Automated Underwriting: Capability to Reach Higher Ratios
Automated underwriting is a valuable tool that allows you to qualify borrowers at higher ratios, therefore allowing them to buy a larger home for the same amount of money, combined with low-interest rates available through the FHA. However, it is not available to most high LTV first-time home buyer loan programs, such as the emerging markets national program and other programs from non-conforming lenders.
If the borrower has a clean credit profile and decent asset reserves, it is not uncommon to see debt-to-income ratios as high as 50%, or higher, approved through an automated underwriting system for FHA-insured loan programs.
Great Rates and Low Monthly Mortgage Insurance
A distinct advantage of an FHA-insured loan, as compared to a conforming loan, is great interest rates and lower monthly mortgage insurance (MI). Depending on the lender, standard FHA loan interest rates are usually better than a conforming 30-year fixed loan. Also, the mortgage insurance premium on any FHA loan is only .05% per year, with the exception of 15-year loans with less than 90% LTV that have only a .025% annual MI premium. Compared to a conforming loan, this is substantially less expensive than most of the high LTV conventional programs in which the mortgage insurance and premium could be as high as 2.87% per year.
Adjustable Rate Options
FHA guidelines give you the option of doing hybrid Adjustable Rate Mortgages (ARM), including a 3/1 ARM and a one-year ARM that has the lowest adjustment caps of any ARM in the industry. Both the FHA hybrid ARM options and the FHA one-year ARM options have interest rate adjustment caps of 1% per year and 5% over the life of the loan compared to standard conforming loans in which the caps are usually set at 2% and 6%, respectively. They also tend to have a much lower margin compared to the standard treasury ARM options. The loan margin in a conforming loan is usually 2.75%, whereas FHA loans generally have a 2% margin depending on the lender and program.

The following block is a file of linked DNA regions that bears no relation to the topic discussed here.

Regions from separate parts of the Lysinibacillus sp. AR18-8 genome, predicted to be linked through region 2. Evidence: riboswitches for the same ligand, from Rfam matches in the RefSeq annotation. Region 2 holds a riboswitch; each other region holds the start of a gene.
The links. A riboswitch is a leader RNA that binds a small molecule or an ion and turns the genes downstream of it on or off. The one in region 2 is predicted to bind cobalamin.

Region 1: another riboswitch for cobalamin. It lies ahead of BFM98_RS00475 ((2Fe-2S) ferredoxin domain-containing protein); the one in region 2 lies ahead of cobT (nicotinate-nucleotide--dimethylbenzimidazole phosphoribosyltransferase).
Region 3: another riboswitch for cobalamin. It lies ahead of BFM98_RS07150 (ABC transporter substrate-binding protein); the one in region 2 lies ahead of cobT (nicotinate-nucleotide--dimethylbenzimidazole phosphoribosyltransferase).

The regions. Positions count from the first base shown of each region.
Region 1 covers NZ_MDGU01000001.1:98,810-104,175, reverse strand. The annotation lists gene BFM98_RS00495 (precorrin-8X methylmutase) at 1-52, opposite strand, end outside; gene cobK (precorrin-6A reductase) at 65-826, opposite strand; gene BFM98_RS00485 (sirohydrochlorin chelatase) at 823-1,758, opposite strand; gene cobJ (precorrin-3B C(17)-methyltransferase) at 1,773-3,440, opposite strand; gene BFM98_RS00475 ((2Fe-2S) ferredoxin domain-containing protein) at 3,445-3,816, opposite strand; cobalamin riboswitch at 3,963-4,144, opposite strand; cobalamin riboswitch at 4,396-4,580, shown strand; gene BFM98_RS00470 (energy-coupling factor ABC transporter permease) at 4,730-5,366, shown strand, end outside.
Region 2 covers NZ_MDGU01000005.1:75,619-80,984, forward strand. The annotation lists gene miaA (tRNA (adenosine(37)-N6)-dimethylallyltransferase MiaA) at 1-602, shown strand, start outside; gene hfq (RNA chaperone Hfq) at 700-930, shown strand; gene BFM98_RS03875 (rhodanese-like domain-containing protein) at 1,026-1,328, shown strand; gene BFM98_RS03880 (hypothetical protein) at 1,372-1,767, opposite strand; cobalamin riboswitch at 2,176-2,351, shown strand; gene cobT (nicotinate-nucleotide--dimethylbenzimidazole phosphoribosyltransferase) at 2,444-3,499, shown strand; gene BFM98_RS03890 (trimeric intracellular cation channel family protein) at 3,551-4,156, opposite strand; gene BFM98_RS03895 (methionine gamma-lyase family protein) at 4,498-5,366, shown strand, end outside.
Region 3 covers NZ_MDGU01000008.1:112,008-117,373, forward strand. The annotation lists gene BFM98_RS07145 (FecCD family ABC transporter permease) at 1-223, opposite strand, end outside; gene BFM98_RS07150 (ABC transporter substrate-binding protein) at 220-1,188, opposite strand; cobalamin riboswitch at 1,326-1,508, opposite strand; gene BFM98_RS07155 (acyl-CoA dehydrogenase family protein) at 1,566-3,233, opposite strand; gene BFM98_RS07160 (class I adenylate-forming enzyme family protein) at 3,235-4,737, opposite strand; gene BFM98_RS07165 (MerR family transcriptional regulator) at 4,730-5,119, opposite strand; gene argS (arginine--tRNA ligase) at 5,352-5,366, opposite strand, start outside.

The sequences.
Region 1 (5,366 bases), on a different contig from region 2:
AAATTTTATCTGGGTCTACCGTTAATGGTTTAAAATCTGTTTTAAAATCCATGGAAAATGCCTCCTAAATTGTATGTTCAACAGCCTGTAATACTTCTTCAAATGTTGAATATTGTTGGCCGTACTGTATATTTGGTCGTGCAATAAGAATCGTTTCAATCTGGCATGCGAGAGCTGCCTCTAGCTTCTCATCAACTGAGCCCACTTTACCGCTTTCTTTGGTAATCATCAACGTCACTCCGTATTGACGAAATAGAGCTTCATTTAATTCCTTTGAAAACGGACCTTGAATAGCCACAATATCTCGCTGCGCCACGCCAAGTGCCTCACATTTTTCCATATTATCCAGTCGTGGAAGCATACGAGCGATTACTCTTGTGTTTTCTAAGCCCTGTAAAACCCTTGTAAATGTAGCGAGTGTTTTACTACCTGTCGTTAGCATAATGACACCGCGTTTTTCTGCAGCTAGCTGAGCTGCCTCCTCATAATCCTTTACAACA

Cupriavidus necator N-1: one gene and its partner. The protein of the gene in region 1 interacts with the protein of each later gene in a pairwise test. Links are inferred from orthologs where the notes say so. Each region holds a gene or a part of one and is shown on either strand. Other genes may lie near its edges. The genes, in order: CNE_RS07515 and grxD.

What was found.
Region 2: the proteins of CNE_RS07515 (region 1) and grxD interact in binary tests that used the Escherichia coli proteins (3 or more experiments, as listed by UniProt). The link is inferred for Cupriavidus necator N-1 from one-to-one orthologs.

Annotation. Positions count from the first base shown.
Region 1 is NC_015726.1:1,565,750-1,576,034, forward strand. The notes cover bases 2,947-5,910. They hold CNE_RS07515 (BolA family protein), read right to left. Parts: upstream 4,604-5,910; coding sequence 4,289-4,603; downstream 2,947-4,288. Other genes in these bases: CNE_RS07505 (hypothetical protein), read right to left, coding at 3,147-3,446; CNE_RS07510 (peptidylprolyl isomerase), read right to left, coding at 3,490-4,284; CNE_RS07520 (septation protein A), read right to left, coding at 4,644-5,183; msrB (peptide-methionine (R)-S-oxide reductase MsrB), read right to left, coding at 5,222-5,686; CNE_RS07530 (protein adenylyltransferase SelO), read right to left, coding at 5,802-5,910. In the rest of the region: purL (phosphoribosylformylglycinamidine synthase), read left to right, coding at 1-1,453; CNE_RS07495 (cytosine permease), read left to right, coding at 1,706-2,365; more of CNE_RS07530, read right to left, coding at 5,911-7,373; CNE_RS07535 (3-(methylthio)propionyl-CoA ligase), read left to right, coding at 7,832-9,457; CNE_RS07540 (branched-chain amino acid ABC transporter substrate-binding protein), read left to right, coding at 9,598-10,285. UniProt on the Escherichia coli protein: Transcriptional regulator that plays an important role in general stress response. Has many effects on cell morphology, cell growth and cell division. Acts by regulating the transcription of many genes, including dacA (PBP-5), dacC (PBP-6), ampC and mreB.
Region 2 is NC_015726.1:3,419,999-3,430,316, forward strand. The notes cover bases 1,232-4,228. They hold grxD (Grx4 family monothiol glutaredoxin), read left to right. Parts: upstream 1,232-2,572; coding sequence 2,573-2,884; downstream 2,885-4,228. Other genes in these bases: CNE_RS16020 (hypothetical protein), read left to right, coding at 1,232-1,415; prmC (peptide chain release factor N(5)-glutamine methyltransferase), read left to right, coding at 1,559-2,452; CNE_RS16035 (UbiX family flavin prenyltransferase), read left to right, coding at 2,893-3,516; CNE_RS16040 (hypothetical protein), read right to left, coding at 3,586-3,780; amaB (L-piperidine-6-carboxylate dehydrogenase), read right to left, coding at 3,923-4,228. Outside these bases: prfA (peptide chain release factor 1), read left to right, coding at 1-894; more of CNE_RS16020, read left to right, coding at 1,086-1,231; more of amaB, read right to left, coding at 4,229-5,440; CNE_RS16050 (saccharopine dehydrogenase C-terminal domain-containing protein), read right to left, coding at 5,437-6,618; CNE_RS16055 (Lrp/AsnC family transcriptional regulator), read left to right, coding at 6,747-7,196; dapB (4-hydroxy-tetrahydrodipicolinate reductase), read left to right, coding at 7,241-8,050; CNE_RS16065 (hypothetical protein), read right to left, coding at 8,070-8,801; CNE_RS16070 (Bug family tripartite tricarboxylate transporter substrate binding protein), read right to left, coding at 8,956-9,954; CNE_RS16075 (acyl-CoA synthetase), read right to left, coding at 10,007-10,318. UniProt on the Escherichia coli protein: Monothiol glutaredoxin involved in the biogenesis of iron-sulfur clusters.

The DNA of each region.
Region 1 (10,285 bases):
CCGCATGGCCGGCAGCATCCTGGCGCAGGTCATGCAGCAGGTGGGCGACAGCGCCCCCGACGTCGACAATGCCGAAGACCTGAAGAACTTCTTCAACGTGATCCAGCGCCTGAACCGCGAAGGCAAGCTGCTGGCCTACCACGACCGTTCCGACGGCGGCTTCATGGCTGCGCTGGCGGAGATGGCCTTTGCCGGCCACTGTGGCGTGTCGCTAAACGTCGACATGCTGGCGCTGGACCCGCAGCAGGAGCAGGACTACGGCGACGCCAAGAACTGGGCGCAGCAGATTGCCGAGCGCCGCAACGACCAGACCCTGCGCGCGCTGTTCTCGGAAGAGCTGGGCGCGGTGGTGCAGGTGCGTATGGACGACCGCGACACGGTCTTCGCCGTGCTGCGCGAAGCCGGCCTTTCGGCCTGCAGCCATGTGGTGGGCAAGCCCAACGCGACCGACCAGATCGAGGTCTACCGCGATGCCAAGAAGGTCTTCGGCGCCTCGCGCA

Property Types Allowed
Another advantage of an FHA loan program is the variety of properties that can be used. While FHA Guidelines do require that the property be owner-occupied (OO), they do allow you to purchase condos, planned unit developments, manufactured homes, and 1–4 family residences, in which the borrower intends to occupy one part of the multi-unit residence.
Streamlined Refinance and Assumable Loans
One of the most important advantages of an FHA loan is the ability for the loan to be assumed. This gives the buyer a significant advantage in a high-interest rate market in that anyone qualifying for a loan through their existing lender could come in and assume liability for the loan and replace the borrower as the owner of the property.
FHA loans are eligible for streamlined refinance, a program HUD offers that allows the borrower to easily refinance the loan to reduce their interest rate and lower their monthly payment. As long as they are current on the loan, they are generally eligible for a streamlined refinance with no additional credit, income, or asset documentation required. This feature makes it very easy to refinance an FHA loan.
Greater Flexibility on Refinance, Both Cash Out and Rate & Term
In October 2005, HUD issued Mortgagee Letter 05-43 which extended the FHA guidelines to allow cash-out refinances up to 95% of the appraised value in certain circumstances. However, all rules for the standard program of 85% remain if the borrower does not meet the extended criteria. To qualify for a 95% cash-out FHA loan the following conditions must be met:
- The borrower must have owned the property as their primary residence for the previous 12 months
- The borrower must have paid any existing mortgage on time for the previous 12 months
- Property may be a 1- or 2-unit dwelling only
- Any existing second mortgage must subordinate to the new first (CLTV is not considered an issue).
- Occupant borrowers must qualify on their own merit (non-occupant co-borrowers may not be used to qualify).
- Meet any additional qualifying restrictions of the funding lender (i.e., lender-imposed minimum FICO requirements of 620)
In addition, FHA guidelines treat the refinance of seasoned second liens (in place over 12 months) as if they are rate and term refinances. This allows for first and second liens to be combined in a way that conforming guidelines stopped allowing in 2004.
Another great refinance advantage of FHA is that they do not care about CLTV in the case of a full qualifying refinance. As long as the first mortgage LTV is within FHA limits and the existing second will subordinate, the CLTV does not matter. So in this case you could literally close a loan that has an LTV of 97.75% with a CLTV of 130% or more. However, in practice, it is rare to find a 2nd mortgage holder whose guidelines allow such a high CLTV.